TLP White: This week, Hacking Healthcare begins with a troubling admission from the United Kingdom (UK) government that they conducted a large-scale COVID-19 tracking program to assess their citizens’ behavior following vaccination without notifying the individuals whose data was used, raising privacy and ethical concerns. We also explore a new security directive implemented in the United States (US) that is meant to enhance pipeline security following the Colonial Pipeline attack. The directive requires significant mandatory reporting and may have long term implications for other critical infrastructure sectors like healthcare.

As a reminder, this is the public version of the Hacking Healthcare blog. For additional in-depth analysis and opinion, become a member of H-ISAC and receive the TLP Amber version of this blog (available in the Member Portal.)


Welcome back to Hacking Healthcare.


1. The UK Government’s COVID-19 Tracking Raises Concerns

With many state governments around the world already struggling to overcome vaccine hesitancy among portions of their populations, it could be considered reckless to engage in an activity that undermined public trust. Unfortunately, the UK government appears to have done just that with a secretive COVID-19 tracking program that raises serious ethical and privacy concerns. While the data gleaned from the program may be useful and is allegedly within the parameters of existing laws like the General Data Protection Regulation (GDPR), the exercise raises difficult questions around what is or is not an acceptable activity in the name of ‘research’ as well as what should or shouldn’t be considered permissible as long as data is ‘anonymized’.[1]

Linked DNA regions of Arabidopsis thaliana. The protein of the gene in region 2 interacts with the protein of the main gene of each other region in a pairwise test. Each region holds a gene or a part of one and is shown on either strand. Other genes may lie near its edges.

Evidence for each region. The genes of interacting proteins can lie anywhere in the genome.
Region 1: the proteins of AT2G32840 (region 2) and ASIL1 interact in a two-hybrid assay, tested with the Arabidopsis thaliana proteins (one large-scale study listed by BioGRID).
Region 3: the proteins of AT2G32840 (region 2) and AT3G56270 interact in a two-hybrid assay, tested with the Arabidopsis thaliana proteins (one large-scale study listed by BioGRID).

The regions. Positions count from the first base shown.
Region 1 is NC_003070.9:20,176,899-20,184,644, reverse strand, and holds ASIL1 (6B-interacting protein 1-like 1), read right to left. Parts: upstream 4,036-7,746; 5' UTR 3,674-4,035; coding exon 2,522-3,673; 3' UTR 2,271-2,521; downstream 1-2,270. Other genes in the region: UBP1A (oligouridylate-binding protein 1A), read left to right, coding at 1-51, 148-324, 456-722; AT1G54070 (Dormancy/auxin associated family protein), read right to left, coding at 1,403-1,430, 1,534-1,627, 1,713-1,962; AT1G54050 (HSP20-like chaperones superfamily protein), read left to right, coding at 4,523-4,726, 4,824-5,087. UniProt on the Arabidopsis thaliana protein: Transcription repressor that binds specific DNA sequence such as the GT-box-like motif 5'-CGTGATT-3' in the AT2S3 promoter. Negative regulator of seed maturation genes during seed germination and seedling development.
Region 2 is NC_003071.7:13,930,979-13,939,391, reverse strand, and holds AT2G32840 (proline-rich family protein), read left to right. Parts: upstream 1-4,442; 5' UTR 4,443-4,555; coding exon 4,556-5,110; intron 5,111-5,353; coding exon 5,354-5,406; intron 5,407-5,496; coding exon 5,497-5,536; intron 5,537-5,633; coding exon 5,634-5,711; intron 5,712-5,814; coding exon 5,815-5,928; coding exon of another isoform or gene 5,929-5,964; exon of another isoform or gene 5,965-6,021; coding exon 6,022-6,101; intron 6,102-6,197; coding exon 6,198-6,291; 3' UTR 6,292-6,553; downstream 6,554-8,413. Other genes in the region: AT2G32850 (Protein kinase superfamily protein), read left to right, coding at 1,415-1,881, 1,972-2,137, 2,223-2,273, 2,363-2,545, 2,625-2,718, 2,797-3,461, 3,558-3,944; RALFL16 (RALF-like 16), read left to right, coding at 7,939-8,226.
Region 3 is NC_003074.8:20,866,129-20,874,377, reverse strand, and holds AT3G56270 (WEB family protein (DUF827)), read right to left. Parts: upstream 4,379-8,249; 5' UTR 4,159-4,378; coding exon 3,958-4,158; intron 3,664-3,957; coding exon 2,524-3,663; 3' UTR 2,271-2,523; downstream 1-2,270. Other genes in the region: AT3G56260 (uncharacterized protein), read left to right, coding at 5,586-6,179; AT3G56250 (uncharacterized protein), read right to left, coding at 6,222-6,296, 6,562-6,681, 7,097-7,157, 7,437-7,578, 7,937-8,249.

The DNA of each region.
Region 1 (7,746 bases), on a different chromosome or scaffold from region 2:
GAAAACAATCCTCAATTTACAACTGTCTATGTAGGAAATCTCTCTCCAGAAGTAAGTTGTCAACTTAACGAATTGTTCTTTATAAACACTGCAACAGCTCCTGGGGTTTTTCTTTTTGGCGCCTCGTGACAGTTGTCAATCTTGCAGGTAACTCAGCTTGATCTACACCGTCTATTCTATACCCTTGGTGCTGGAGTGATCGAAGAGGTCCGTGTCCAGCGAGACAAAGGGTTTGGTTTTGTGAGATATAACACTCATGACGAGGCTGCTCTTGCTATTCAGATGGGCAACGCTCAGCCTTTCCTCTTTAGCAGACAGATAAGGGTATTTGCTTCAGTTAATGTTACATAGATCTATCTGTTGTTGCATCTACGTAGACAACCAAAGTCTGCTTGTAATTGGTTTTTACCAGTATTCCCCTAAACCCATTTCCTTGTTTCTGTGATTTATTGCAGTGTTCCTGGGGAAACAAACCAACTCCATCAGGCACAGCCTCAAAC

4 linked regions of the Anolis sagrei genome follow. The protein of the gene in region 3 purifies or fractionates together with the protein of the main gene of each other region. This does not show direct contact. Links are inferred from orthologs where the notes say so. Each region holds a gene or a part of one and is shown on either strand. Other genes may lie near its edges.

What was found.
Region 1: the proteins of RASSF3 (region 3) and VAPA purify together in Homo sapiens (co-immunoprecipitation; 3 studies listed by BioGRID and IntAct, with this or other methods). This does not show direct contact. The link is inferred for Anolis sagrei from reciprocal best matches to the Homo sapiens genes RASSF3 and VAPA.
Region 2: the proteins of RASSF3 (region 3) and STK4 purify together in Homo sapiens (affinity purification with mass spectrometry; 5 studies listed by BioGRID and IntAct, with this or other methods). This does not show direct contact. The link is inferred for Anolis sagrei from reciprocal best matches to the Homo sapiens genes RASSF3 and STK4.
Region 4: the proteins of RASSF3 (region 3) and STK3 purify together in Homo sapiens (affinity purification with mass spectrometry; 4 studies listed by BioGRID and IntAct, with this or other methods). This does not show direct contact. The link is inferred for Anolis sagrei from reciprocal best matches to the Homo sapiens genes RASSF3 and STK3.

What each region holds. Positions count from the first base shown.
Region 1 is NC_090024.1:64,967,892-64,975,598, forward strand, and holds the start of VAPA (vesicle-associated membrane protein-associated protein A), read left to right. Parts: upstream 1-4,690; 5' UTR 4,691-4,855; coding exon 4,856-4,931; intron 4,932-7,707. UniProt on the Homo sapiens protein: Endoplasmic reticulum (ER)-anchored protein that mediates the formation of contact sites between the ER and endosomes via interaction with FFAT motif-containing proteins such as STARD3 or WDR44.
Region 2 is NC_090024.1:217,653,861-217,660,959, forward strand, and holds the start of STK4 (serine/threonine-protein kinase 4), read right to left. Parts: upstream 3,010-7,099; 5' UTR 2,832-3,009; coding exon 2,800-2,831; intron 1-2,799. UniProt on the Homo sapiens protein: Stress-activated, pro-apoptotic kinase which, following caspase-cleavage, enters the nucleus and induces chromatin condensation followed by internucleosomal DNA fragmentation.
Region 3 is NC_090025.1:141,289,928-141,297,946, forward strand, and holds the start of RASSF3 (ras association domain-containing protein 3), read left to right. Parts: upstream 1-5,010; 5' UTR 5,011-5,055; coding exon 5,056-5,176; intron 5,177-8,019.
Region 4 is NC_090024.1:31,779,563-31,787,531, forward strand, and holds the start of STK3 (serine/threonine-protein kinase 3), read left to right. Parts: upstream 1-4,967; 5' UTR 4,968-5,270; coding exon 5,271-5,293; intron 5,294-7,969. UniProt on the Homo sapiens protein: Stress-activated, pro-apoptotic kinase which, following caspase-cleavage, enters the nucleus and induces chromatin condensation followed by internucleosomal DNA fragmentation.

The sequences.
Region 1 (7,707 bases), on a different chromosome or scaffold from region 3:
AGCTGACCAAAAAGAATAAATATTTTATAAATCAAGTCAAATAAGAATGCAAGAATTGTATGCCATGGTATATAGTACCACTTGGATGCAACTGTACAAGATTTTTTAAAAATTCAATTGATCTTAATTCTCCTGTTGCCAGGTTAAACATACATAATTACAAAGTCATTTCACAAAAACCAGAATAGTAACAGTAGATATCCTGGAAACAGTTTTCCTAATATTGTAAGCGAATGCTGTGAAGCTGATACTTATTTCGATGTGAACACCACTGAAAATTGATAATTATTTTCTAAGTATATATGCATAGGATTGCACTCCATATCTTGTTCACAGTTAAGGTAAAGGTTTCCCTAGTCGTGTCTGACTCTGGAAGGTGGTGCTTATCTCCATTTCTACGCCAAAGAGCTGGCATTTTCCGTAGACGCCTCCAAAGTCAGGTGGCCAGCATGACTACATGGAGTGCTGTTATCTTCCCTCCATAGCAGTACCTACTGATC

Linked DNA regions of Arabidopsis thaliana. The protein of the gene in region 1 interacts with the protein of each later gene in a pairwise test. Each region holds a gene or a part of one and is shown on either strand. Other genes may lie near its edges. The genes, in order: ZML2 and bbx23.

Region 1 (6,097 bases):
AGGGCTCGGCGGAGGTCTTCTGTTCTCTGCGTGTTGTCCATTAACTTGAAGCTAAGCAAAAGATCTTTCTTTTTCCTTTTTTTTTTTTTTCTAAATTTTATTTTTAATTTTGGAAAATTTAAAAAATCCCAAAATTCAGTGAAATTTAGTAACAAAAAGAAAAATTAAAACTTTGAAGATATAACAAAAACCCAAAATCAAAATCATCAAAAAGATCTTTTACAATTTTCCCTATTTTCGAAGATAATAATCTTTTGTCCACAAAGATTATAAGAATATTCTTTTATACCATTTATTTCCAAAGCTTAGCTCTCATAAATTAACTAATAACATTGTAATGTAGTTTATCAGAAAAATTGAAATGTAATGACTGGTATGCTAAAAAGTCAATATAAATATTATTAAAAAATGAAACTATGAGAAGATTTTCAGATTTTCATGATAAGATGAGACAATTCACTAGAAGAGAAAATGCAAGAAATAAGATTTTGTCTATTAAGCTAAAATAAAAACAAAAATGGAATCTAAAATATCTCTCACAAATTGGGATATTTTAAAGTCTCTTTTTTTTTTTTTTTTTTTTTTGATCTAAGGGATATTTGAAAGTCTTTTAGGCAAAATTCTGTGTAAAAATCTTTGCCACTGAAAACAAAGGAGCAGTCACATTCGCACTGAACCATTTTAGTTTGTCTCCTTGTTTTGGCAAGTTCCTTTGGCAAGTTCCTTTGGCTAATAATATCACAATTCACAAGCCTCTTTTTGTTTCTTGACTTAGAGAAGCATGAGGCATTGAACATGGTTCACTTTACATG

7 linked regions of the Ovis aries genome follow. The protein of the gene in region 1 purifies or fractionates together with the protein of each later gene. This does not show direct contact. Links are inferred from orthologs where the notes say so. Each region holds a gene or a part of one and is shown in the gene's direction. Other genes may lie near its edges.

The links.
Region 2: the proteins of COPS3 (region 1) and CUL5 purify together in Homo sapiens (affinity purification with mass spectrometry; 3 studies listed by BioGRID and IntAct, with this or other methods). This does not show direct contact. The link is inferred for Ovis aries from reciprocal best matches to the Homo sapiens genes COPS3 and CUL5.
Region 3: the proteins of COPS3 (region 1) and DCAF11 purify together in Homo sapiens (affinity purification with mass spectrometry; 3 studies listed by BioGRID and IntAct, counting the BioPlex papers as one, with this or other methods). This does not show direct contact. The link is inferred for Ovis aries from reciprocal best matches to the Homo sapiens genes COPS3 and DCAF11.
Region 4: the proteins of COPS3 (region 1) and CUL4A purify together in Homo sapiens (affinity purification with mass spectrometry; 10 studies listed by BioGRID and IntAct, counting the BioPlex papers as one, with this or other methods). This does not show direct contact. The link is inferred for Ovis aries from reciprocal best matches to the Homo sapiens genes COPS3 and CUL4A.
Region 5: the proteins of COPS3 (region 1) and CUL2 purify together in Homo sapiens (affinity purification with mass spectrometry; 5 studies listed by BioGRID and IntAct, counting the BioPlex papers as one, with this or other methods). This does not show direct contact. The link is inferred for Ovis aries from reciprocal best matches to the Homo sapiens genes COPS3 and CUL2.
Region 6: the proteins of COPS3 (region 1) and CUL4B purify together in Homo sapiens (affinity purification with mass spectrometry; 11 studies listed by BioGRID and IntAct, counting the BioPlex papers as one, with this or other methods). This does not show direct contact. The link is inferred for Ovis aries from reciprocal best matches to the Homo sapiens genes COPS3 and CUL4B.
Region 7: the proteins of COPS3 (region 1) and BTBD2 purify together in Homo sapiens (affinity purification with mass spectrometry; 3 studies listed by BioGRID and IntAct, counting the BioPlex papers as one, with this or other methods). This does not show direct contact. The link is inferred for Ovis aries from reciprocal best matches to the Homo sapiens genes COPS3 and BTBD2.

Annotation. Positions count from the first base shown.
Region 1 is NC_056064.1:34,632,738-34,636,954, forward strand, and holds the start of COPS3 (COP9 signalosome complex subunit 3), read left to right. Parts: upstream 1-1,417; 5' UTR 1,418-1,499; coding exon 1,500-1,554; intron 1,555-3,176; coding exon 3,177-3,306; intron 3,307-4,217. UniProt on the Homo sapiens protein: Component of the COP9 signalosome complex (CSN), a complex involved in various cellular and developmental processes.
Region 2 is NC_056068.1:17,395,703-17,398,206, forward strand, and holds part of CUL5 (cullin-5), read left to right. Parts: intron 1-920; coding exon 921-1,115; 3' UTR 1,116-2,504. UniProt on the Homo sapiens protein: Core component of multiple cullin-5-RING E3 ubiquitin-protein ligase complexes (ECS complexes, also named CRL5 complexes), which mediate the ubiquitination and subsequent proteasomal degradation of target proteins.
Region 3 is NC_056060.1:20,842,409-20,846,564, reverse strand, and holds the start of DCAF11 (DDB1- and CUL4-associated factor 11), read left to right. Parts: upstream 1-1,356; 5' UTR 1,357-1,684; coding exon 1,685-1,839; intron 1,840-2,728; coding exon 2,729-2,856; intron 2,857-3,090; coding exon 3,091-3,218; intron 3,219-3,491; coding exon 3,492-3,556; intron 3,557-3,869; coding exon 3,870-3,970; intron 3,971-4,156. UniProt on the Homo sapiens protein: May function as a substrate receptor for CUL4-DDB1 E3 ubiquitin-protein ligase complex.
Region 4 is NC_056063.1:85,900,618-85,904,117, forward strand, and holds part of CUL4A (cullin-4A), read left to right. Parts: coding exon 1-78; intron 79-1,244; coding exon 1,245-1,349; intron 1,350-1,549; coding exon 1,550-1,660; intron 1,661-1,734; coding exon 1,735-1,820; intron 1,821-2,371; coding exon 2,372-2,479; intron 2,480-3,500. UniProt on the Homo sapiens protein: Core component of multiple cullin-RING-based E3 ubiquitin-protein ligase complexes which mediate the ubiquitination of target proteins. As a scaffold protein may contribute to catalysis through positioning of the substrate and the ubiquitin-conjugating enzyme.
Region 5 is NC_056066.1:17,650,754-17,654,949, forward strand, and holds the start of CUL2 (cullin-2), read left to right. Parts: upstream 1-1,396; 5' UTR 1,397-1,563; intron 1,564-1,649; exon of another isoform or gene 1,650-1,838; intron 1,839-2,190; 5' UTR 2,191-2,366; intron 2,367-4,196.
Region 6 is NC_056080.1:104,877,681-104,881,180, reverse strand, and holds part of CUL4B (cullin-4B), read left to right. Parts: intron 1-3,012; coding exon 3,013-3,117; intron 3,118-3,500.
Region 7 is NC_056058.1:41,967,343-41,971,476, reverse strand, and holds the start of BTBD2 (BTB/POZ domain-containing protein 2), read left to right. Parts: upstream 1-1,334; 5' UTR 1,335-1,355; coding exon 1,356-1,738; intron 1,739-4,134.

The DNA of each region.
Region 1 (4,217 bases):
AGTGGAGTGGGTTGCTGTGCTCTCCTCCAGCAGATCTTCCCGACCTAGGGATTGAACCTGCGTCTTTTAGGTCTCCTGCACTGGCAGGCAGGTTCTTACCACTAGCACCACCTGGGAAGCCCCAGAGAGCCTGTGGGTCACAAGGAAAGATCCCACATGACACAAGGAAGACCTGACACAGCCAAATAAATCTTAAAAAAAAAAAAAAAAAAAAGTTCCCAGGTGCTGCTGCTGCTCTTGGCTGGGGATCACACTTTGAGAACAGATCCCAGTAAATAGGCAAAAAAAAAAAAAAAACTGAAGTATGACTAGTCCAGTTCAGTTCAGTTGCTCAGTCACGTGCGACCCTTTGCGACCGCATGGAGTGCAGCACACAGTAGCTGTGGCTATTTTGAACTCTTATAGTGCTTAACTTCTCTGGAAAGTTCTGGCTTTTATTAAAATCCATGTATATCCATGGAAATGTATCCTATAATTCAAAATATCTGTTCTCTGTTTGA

On May 22nd, the Telegraph reported that “[m]illions of Britons had their movements ‘unwittingly tracked’ via their mobile phones to see if vaccinated people moved about more after their jabs.”[2] This appears to have come to light through a report published by the Scientific Pandemic Influenza Group on Behaviours (SPI-B), which according to the UK government, “provides behavioural science advice aimed at anticipating and helping people adhere to interventions that are recommended by medical or epidemiological experts.”[3] Apparently, the researchers used “cell phone mobility data for 10 percent of the British population” and tracked their “CDR [call data records] with corresponding location observations” to compare movement and travel distances between vaccinated and unvaccinated individuals.[4]


In defending the program, government spokesmen announced that “[a]ll the data sets used in this research are set out in the paper which makes clear that the mobile-phone location data used is GDPR compliant and has been provided from a company that collected, cleaned, and anonymised the data.”[5] The government also stated its firm belief that the coarse resolution of the data collected made it impossible to identify individuals and that the program had received approval by an Oxford University Ethics committee.[6] Furthermore, the government added that data like this is “is incidental and automatically generated when people use their mobile phones and is part of the general terms and conditions.”[7]


Action & Analysis
**Membership required**



2. Colonial Attack Leads to DHS Pipeline Regulations


In response to the Colonial Pipeline attack, the Department of Homeland Security’s (DHS) Transportation Security Administration (TSA) issued a security directive on May 28th with the express purpose of enhancing pipeline cybersecurity. In its press release for the security directive, DHS stated that the directive will “enable [DHS] to better identify, protect against, and respond to threats to critical companies in the pipeline sector.”[8]  While the security directive appears to only apply to “owners and operators of a hazardous liquid and natural gas pipeline or a liquefied natural gas facility notified by TSA that their pipeline system or facility is critical,” all critical infrastructure sectors should take notice.[9]